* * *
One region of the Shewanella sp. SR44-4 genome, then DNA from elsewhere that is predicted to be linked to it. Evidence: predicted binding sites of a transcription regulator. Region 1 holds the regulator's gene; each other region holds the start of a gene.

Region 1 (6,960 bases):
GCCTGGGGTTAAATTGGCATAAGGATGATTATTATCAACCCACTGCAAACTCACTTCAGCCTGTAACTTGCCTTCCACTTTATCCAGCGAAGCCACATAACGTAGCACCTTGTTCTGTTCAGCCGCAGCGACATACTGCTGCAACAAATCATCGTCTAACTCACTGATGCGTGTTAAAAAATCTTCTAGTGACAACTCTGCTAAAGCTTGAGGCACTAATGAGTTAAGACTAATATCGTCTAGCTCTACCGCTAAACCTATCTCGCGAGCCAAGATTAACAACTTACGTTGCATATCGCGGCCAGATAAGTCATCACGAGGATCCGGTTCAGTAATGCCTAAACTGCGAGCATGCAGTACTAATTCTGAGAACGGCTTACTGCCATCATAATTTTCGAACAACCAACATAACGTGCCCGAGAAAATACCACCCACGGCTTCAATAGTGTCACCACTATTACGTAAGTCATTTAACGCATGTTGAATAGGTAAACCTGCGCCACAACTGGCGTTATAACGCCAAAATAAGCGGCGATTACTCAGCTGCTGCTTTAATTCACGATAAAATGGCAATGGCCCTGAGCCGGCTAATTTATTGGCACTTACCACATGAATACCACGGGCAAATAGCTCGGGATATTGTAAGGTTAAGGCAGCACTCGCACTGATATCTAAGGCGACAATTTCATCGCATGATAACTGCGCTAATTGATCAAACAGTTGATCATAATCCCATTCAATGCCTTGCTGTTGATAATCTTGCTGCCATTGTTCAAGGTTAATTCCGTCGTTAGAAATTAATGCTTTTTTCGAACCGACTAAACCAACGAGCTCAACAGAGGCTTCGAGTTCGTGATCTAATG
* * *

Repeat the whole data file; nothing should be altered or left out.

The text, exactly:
One region of the Shewanella sp. SR44-4 genome, then DNA from elsewhere that is predicted to be linked to it. Evidence: predicted binding sites of a transcription regulator. Region 1 holds the regulator's gene; each other region holds the start of a gene.

Region 1 (6,960 bases):
GCCTGGGGTTAAATTGGCATAAGGATGATTATTATCAACCCACTGCAAACTCACTTCAGCCTGTAACTTGCCTTCCACTTTATCCAGCGAAGCCACATAACGTAGCACCTTGTTCTGTTCAGCCGCAGCGACATACTGCTGCAACAAATCATCGTCTAACTCACTGATGCGTGTTAAAAAATCTTCTAGTGACAACTCTGCTAAAGCTTGAGGCACTAATGAGTTAAGACTAATATCGTCTAGCTCTACCGCTAAACCTATCTCGCGAGCCAAGATTAACAACTTACGTTGCATATCGCGGCCAGATAAGTCATCACGAGGATCCGGTTCAGTAATGCCTAAACTGCGAGCATGCAGTACTAATTCTGAGAACGGCTTACTGCCATCATAATTTTCGAACAACCAACATAACGTGCCCGAGAAAATACCACCCACGGCTTCAATAGTGTCACCACTATTACGTAAGTCATTTAACGCATGTTGAATAGGTAAACCTGCGCCACAACTGGCGTTATAACGCCAAAATAAGCGGCGATTACTCAGCTGCTGCTTTAATTCACGATAAAATGGCAATGGCCCTGAGCCGGCTAATTTATTGGCACTTACCACATGAATACCACGGGCAAATAGCTCGGGATATTGTAAGGTTAAGGCAGCACTCGCACTGATATCTAAGGCGACAATTTCATCGCATGATAACTGCGCTAATTGATCAAACAGTTGATCATAATCCCATTCAATGCCTTGCTGTTGATAATCTTGCTGCCATTGTTCAAGGTTAATTCCGTCGTTAGAAATTAATGCTTTTTTCGAACCGACTAAACCAACGAGCTCAACAGAGGCTTCGAGTTCGTGATCTAATG